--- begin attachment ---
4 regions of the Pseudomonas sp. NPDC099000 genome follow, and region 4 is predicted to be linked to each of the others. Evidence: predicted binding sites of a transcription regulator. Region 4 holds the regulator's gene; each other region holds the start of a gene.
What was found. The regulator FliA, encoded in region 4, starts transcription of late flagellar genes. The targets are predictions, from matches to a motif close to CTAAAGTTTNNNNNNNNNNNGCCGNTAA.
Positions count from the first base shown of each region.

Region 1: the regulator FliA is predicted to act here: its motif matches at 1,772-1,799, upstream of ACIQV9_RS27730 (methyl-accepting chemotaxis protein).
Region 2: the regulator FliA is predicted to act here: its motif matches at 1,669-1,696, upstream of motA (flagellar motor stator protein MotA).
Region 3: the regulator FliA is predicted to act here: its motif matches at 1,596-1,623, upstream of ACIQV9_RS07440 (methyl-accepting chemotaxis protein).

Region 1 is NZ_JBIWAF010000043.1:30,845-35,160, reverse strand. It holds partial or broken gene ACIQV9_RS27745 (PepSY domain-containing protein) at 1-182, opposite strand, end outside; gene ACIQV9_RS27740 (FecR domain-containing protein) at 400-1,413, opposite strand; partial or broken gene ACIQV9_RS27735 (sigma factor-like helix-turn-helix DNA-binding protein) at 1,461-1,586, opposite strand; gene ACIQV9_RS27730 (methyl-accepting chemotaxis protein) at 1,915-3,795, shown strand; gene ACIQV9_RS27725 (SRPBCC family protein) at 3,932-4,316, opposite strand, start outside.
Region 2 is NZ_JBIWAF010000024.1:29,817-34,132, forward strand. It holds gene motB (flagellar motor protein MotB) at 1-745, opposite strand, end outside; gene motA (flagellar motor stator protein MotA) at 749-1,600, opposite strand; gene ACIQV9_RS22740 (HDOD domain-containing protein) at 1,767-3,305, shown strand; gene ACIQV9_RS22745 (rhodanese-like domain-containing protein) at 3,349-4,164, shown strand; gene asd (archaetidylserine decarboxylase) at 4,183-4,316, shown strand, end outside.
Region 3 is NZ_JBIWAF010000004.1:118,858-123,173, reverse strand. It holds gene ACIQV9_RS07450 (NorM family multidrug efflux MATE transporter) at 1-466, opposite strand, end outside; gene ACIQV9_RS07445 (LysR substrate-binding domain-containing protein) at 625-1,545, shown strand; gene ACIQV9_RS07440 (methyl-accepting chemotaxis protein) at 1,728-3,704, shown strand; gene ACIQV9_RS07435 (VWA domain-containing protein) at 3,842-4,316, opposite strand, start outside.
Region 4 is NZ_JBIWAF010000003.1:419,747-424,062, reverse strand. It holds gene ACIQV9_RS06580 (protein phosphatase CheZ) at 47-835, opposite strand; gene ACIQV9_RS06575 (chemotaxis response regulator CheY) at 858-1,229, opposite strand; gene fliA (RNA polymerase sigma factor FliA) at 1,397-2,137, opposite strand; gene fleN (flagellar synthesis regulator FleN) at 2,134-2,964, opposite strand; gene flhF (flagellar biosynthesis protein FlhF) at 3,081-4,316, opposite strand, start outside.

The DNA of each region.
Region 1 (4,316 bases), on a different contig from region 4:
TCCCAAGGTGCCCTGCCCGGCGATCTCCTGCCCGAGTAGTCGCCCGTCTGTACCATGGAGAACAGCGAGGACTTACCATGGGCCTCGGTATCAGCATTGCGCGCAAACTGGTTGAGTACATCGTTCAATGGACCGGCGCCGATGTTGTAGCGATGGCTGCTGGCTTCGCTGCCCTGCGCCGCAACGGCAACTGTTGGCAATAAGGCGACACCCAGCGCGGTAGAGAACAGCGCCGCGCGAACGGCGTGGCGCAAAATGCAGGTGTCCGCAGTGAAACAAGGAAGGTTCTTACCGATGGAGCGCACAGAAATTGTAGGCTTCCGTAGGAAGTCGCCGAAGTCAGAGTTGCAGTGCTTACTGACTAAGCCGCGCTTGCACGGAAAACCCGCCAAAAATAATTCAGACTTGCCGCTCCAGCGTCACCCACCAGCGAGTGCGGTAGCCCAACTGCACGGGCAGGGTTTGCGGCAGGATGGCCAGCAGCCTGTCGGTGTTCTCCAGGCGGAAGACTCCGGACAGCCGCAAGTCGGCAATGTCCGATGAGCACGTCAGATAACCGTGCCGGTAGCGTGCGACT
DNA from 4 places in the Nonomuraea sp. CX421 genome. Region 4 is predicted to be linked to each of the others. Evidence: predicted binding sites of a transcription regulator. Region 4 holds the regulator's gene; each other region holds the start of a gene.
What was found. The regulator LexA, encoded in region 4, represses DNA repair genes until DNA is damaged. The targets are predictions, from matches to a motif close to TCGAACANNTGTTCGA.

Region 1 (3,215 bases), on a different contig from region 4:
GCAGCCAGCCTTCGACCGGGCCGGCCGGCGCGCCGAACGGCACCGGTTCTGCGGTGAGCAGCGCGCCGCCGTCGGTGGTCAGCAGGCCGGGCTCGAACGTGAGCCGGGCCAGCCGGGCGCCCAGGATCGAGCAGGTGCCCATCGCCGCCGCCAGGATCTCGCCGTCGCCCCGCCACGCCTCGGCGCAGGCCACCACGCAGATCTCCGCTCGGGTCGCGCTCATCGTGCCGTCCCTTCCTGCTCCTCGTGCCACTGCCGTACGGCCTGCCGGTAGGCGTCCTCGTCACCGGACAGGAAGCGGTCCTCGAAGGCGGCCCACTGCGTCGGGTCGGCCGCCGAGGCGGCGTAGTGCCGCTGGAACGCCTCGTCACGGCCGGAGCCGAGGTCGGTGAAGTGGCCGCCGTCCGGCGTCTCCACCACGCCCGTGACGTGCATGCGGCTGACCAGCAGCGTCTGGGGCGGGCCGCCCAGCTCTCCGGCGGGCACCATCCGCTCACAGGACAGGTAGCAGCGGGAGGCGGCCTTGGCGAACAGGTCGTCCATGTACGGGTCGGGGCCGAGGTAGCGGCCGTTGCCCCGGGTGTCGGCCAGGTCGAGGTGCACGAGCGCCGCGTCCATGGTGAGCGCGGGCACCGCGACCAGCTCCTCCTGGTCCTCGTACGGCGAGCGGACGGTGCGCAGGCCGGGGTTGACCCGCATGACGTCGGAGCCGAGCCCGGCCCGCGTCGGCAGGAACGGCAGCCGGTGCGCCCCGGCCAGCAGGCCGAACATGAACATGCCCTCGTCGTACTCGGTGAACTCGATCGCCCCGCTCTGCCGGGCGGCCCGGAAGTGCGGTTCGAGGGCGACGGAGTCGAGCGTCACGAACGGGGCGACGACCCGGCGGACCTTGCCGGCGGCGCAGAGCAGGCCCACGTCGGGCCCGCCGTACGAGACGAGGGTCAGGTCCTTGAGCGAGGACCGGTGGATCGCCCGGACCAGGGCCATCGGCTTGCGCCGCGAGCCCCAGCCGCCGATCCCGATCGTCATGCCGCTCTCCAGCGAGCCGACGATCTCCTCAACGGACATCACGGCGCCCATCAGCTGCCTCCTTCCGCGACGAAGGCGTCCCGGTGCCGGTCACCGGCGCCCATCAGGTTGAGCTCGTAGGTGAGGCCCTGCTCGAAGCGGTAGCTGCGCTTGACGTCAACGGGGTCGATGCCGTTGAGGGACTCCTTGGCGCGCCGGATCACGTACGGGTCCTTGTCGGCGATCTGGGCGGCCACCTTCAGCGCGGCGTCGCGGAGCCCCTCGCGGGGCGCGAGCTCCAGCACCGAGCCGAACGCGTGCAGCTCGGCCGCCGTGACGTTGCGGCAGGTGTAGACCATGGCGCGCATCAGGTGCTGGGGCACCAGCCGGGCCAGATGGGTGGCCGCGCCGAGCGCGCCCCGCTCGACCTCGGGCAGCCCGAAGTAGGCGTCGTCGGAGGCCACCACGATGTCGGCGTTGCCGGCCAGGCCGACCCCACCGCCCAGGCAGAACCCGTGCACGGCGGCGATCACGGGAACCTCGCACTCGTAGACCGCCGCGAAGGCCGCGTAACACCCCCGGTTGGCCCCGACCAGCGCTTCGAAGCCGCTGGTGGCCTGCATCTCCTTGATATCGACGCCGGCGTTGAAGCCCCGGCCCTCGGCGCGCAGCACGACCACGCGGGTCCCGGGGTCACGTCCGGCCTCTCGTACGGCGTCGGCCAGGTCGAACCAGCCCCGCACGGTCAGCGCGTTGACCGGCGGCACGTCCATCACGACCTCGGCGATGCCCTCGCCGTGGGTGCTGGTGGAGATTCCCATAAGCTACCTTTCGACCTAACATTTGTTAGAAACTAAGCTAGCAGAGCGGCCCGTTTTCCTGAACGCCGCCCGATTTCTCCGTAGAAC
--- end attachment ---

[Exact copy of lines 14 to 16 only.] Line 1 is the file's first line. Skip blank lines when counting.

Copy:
DNA from 4 places in the Nonomuraea sp. CX421 genome. Region 4 is predicted to be linked to each of the others. Evidence: predicted binding sites of a transcription regulator. Region 4 holds the regulator's gene; each other region holds the start of a gene.
What was found. The regulator LexA, encoded in region 4, represses DNA repair genes until DNA is damaged. The targets are predictions, from matches to a motif close to TCGAACANNTGTTCGA.

Region 1 (3,215 bases), on a different contig from region 4: